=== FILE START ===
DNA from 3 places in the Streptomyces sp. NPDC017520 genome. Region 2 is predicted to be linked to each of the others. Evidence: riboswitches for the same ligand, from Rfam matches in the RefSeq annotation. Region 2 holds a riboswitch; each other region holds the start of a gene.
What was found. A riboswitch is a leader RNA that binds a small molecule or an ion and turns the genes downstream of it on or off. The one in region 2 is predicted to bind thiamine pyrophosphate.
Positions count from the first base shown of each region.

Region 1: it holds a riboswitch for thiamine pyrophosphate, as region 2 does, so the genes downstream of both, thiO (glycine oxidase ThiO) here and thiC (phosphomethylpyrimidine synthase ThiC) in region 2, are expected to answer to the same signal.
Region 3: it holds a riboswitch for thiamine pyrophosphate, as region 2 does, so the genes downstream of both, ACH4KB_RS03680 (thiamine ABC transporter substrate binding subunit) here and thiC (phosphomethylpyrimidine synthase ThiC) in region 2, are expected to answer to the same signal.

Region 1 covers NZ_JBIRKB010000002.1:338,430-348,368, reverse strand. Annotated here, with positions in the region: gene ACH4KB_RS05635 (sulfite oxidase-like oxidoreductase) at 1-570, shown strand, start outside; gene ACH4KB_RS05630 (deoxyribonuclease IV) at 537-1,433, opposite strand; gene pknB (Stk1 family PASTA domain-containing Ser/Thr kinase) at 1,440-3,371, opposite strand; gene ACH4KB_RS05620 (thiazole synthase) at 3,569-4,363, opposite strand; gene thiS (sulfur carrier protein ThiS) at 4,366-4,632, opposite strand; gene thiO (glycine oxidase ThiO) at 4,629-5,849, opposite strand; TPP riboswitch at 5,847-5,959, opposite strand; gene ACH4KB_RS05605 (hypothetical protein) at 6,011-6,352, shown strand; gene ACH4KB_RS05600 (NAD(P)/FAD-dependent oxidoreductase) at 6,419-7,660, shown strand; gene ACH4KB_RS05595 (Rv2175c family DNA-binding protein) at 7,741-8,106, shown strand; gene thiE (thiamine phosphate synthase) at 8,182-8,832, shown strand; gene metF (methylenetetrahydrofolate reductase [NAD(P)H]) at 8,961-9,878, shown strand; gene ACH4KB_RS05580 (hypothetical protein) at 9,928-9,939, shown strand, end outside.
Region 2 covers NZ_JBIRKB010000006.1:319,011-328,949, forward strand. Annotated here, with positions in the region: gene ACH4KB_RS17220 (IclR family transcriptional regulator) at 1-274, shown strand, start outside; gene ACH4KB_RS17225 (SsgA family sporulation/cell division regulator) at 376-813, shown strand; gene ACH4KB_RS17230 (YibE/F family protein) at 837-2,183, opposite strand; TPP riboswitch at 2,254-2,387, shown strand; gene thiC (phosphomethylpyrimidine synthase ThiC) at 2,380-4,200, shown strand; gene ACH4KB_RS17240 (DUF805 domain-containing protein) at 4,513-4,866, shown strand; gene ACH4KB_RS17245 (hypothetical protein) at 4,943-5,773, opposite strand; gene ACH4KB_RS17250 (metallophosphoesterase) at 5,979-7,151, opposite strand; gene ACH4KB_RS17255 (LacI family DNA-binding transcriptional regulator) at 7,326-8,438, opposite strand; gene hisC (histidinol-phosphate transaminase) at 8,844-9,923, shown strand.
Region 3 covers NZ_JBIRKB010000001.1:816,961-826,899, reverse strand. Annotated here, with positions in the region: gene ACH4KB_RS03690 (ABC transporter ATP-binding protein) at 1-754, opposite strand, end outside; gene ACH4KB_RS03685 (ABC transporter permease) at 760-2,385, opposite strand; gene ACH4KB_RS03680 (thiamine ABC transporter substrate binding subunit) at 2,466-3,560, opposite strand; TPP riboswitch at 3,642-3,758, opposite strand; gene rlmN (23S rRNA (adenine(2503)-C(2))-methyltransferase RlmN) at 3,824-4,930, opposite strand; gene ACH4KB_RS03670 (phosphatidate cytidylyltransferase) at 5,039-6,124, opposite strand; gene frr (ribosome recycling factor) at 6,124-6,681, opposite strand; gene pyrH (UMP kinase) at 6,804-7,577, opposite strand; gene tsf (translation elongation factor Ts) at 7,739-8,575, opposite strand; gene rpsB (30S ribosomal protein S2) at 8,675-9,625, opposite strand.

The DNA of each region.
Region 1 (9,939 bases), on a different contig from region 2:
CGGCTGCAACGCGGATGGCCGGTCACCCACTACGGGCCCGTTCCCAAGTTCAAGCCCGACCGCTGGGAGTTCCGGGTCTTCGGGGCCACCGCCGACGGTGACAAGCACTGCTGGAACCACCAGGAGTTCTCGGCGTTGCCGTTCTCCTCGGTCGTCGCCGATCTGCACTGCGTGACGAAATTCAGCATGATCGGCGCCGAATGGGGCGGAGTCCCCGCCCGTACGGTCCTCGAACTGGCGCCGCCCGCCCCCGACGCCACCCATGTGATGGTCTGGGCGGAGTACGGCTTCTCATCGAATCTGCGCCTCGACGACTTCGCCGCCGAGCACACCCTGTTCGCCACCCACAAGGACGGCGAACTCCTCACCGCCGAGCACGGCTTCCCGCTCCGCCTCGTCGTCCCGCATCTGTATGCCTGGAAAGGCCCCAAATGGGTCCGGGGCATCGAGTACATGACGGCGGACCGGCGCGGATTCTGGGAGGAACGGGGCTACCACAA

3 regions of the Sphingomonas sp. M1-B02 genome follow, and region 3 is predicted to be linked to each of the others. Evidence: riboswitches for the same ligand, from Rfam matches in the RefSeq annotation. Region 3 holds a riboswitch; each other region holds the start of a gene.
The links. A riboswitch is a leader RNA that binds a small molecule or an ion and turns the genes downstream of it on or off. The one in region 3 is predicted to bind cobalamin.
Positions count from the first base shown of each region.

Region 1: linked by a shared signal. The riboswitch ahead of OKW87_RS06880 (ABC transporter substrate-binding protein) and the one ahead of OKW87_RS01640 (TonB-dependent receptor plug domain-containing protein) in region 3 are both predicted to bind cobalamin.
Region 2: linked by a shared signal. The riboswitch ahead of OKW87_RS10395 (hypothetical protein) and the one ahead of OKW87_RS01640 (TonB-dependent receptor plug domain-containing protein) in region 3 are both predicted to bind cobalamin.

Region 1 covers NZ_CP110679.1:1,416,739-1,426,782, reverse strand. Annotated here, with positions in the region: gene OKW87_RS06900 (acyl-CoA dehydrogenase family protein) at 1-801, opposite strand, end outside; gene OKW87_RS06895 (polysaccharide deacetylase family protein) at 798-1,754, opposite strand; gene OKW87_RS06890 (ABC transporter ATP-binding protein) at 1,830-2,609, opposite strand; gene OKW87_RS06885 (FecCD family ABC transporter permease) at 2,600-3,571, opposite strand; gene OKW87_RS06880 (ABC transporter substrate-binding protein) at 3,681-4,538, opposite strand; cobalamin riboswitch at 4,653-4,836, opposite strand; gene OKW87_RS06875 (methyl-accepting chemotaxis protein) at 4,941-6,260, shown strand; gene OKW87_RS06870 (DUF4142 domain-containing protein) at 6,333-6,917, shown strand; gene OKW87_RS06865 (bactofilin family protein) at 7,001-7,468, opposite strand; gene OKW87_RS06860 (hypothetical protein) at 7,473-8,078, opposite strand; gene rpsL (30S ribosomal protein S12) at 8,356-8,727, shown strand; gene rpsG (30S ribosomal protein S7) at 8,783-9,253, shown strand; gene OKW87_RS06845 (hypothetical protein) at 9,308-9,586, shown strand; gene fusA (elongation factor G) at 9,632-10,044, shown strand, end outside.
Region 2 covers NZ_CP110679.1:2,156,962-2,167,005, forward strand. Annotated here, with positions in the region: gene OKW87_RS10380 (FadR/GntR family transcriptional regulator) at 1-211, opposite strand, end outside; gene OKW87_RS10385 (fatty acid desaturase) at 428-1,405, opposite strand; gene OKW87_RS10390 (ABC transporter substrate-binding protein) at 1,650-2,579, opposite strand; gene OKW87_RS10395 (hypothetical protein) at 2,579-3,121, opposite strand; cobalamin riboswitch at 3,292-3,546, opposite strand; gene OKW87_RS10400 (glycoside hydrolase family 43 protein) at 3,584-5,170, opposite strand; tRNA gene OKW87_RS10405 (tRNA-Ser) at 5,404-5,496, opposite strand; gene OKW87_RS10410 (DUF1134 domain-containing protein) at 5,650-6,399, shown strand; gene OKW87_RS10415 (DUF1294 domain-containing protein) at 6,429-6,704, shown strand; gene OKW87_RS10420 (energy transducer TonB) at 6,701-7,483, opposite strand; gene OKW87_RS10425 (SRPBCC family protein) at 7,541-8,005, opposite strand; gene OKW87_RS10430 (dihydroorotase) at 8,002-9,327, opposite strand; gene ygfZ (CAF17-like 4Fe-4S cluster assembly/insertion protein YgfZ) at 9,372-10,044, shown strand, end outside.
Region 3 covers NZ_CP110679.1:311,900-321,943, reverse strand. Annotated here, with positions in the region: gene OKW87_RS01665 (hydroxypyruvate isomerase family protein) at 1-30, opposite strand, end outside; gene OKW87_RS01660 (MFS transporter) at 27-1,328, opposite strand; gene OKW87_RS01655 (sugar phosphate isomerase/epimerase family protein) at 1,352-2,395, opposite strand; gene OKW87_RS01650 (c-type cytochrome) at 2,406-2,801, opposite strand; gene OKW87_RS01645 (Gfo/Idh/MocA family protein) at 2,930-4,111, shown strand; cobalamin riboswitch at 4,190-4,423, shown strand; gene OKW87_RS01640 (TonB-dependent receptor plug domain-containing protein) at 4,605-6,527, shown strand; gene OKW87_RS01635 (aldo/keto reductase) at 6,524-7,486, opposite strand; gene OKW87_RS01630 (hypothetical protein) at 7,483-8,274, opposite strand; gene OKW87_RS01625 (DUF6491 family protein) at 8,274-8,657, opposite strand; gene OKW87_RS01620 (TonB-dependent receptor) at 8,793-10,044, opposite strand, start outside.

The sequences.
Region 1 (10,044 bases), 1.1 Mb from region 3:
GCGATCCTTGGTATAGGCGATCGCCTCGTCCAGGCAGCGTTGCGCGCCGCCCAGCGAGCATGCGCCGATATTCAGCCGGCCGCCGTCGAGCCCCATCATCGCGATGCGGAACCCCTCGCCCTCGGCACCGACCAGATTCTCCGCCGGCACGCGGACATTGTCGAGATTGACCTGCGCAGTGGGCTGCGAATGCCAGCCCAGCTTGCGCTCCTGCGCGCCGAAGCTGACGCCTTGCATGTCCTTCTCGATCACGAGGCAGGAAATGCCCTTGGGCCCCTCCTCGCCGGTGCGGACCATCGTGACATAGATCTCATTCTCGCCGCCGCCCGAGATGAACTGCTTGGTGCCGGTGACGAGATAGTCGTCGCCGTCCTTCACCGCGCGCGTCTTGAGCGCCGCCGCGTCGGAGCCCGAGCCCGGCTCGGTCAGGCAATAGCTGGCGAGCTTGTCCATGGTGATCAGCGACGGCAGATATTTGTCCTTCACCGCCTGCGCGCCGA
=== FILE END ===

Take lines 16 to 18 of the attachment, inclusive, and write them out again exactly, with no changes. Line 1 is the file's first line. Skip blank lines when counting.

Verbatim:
Region 2: linked by a shared signal. The riboswitch ahead of OKW87_RS10395 (hypothetical protein) and the one ahead of OKW87_RS01640 (TonB-dependent receptor plug domain-containing protein) in region 3 are both predicted to bind cobalamin.

Region 1 covers NZ_CP110679.1:1,416,739-1,426,782, reverse strand. Annotated here, with positions in the region: gene OKW87_RS06900 (acyl-CoA dehydrogenase family protein) at 1-801, opposite strand, end outside; gene OKW87_RS06895 (polysaccharide deacetylase family protein) at 798-1,754, opposite strand; gene OKW87_RS06890 (ABC transporter ATP-binding protein) at 1,830-2,609, opposite strand; gene OKW87_RS06885 (FecCD family ABC transporter permease) at 2,600-3,571, opposite strand; gene OKW87_RS06880 (ABC transporter substrate-binding protein) at 3,681-4,538, opposite strand; cobalamin riboswitch at 4,653-4,836, opposite strand; gene OKW87_RS06875 (methyl-accepting chemotaxis protein) at 4,941-6,260, shown strand; gene OKW87_RS06870 (DUF4142 domain-containing protein) at 6,333-6,917, shown strand; gene OKW87_RS06865 (bactofilin family protein) at 7,001-7,468, opposite strand; gene OKW87_RS06860 (hypothetical protein) at 7,473-8,078, opposite strand; gene rpsL (30S ribosomal protein S12) at 8,356-8,727, shown strand; gene rpsG (30S ribosomal protein S7) at 8,783-9,253, shown strand; gene OKW87_RS06845 (hypothetical protein) at 9,308-9,586, shown strand; gene fusA (elongation factor G) at 9,632-10,044, shown strand, end outside.
Region 2 covers NZ_CP110679.1:2,156,962-2,167,005, forward strand. Annotated here, with positions in the region: gene OKW87_RS10380 (FadR/GntR family transcriptional regulator) at 1-211, opposite strand, end outside; gene OKW87_RS10385 (fatty acid desaturase) at 428-1,405, opposite strand; gene OKW87_RS10390 (ABC transporter substrate-binding protein) at 1,650-2,579, opposite strand; gene OKW87_RS10395 (hypothetical protein) at 2,579-3,121, opposite strand; cobalamin riboswitch at 3,292-3,546, opposite strand; gene OKW87_RS10400 (glycoside hydrolase family 43 protein) at 3,584-5,170, opposite strand; tRNA gene OKW87_RS10405 (tRNA-Ser) at 5,404-5,496, opposite strand; gene OKW87_RS10410 (DUF1134 domain-containing protein) at 5,650-6,399, shown strand; gene OKW87_RS10415 (DUF1294 domain-containing protein) at 6,429-6,704, shown strand; gene OKW87_RS10420 (energy transducer TonB) at 6,701-7,483, opposite strand; gene OKW87_RS10425 (SRPBCC family protein) at 7,541-8,005, opposite strand; gene OKW87_RS10430 (dihydroorotase) at 8,002-9,327, opposite strand; gene ygfZ (CAF17-like 4Fe-4S cluster assembly/insertion protein YgfZ) at 9,372-10,044, shown strand, end outside.